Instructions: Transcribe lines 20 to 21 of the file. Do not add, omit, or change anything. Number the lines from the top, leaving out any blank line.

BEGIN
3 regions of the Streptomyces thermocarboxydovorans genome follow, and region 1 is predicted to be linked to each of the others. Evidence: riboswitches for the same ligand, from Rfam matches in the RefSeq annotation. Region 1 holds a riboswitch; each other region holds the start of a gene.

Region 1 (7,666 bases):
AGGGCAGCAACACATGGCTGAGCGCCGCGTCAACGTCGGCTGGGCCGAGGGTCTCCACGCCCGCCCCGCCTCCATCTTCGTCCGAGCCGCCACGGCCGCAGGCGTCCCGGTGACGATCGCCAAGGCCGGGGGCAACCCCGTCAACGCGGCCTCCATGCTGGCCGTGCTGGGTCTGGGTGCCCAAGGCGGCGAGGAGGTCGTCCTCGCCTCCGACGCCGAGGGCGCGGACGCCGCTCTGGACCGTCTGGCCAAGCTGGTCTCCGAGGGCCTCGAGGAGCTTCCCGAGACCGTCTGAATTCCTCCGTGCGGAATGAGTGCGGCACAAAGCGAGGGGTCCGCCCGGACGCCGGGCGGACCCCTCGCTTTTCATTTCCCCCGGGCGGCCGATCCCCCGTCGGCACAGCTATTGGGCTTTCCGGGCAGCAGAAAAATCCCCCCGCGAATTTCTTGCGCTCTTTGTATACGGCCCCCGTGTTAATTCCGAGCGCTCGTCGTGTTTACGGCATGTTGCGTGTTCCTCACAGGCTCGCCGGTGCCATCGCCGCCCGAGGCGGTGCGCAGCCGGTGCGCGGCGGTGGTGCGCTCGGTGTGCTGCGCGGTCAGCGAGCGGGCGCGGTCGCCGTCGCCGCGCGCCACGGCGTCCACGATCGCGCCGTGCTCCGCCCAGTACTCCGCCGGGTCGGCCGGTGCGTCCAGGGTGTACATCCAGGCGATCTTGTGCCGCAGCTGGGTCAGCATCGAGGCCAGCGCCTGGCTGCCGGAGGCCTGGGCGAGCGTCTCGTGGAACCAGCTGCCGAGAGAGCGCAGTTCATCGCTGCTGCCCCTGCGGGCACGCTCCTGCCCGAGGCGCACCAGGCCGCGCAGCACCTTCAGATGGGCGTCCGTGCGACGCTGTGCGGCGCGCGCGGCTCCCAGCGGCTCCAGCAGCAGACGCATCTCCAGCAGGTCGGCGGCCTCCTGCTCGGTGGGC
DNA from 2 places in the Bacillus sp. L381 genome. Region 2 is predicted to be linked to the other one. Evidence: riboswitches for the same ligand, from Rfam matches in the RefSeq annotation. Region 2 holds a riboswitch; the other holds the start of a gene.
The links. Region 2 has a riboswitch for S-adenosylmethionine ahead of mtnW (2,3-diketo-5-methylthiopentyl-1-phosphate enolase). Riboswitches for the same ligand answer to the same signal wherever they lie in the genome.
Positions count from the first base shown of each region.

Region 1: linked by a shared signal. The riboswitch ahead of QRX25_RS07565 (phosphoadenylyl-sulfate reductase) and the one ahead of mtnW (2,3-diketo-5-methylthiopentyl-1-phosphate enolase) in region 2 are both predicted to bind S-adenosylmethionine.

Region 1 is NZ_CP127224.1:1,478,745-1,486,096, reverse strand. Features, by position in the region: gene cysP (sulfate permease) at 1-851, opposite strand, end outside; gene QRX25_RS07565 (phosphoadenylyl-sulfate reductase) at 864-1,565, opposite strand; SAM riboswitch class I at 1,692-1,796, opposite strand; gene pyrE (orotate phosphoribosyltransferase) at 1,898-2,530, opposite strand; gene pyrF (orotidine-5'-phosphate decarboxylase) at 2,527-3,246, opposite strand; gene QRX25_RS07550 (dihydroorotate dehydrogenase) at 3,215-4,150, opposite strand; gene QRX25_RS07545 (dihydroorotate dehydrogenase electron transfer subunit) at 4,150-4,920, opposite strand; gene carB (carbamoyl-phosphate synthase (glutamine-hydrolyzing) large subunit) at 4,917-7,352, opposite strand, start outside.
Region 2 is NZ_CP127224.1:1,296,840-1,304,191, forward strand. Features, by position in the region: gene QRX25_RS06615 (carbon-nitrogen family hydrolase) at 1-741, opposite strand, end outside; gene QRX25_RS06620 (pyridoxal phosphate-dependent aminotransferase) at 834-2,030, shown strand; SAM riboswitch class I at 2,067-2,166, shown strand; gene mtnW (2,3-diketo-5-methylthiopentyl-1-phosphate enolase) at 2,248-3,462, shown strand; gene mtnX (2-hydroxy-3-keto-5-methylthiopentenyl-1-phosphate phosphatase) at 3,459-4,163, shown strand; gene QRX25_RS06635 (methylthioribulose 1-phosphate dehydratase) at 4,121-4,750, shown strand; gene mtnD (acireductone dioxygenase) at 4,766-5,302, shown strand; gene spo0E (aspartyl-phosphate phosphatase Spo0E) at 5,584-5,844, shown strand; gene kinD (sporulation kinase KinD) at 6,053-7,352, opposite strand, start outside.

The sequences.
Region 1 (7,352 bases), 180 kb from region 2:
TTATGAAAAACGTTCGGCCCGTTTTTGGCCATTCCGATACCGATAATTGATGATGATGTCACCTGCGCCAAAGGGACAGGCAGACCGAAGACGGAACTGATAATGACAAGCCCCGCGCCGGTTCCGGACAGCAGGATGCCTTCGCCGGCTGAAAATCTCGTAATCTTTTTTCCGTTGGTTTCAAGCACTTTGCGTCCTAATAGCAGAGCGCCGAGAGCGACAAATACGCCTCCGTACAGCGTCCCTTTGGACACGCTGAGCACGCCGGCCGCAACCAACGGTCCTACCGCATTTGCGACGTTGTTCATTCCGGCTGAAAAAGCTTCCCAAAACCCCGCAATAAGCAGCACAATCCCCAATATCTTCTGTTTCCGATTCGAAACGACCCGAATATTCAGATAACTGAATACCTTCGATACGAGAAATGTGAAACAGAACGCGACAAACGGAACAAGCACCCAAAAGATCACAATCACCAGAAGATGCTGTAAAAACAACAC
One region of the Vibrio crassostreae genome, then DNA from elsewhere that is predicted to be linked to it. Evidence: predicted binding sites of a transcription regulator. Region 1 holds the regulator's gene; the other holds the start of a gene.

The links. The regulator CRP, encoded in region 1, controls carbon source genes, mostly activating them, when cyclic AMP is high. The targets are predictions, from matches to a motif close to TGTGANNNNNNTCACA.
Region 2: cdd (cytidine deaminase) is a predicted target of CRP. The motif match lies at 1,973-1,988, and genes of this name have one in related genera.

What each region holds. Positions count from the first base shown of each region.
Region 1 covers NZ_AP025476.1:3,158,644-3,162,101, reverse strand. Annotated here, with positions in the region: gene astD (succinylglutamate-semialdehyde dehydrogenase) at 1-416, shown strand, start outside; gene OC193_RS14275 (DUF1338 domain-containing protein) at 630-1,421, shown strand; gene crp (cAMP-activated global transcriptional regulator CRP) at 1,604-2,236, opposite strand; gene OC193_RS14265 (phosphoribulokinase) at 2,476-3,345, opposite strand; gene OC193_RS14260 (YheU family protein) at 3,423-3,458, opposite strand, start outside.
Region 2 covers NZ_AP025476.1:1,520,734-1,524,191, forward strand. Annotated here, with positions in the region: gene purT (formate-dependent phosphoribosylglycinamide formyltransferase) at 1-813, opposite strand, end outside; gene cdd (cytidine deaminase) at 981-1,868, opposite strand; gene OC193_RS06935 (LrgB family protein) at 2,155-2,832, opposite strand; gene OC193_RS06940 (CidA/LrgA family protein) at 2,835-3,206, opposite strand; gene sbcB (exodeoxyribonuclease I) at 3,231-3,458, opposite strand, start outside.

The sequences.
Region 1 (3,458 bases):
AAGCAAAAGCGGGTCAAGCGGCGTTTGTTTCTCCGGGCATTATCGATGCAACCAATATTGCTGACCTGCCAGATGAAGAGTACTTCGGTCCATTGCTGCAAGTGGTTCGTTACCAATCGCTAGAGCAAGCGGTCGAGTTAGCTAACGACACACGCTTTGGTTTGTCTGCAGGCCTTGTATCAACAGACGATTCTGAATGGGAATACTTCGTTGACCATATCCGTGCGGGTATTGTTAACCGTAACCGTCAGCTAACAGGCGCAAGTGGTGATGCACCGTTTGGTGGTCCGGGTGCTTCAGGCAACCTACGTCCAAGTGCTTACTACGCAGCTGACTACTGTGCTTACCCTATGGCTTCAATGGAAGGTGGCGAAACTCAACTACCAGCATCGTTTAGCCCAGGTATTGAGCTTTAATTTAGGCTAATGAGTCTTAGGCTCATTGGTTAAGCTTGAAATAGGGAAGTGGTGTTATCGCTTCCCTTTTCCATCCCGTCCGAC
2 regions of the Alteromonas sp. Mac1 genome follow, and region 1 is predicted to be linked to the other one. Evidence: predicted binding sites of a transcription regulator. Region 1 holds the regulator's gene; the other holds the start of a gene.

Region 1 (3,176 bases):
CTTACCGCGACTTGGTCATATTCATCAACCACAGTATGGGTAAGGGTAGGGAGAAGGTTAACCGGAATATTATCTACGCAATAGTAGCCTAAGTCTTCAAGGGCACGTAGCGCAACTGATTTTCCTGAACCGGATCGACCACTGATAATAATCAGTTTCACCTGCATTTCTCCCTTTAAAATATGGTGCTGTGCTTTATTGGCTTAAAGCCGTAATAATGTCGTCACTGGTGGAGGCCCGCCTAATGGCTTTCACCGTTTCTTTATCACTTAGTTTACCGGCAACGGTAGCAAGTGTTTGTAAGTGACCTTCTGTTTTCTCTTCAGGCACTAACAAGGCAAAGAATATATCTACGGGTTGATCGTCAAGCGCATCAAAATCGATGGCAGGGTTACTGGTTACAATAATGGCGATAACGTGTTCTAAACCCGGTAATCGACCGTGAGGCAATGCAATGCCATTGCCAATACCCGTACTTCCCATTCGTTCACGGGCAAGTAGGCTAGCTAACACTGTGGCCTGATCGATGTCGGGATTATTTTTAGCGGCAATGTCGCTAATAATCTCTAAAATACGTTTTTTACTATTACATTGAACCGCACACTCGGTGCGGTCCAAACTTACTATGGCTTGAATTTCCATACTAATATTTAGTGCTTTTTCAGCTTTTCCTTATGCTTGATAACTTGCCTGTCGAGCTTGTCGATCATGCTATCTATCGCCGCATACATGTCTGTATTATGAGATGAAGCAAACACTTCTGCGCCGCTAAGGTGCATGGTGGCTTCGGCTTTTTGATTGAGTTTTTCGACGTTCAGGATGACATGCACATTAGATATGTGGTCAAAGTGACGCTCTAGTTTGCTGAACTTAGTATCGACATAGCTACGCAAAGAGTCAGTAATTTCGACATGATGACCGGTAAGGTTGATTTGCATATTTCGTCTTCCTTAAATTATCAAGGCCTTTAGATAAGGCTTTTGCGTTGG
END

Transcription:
Region 1 (3,458 bases):
AAGCAAAAGCGGGTCAAGCGGCGTTTGTTTCTCCGGGCATTATCGATGCAACCAATATTGCTGACCTGCCAGATGAAGAGTACTTCGGTCCATTGCTGCAAGTGGTTCGTTACCAATCGCTAGAGCAAGCGGTCGAGTTAGCTAACGACACACGCTTTGGTTTGTCTGCAGGCCTTGTATCAACAGACGATTCTGAATGGGAATACTTCGTTGACCATATCCGTGCGGGTATTGTTAACCGTAACCGTCAGCTAACAGGCGCAAGTGGTGATGCACCGTTTGGTGGTCCGGGTGCTTCAGGCAACCTACGTCCAAGTGCTTACTACGCAGCTGACTACTGTGCTTACCCTATGGCTTCAATGGAAGGTGGCGAAACTCAACTACCAGCATCGTTTAGCCCAGGTATTGAGCTTTAATTTAGGCTAATGAGTCTTAGGCTCATTGGTTAAGCTTGAAATAGGGAAGTGGTGTTATCGCTTCCCTTTTCCATCCCGTCCGAC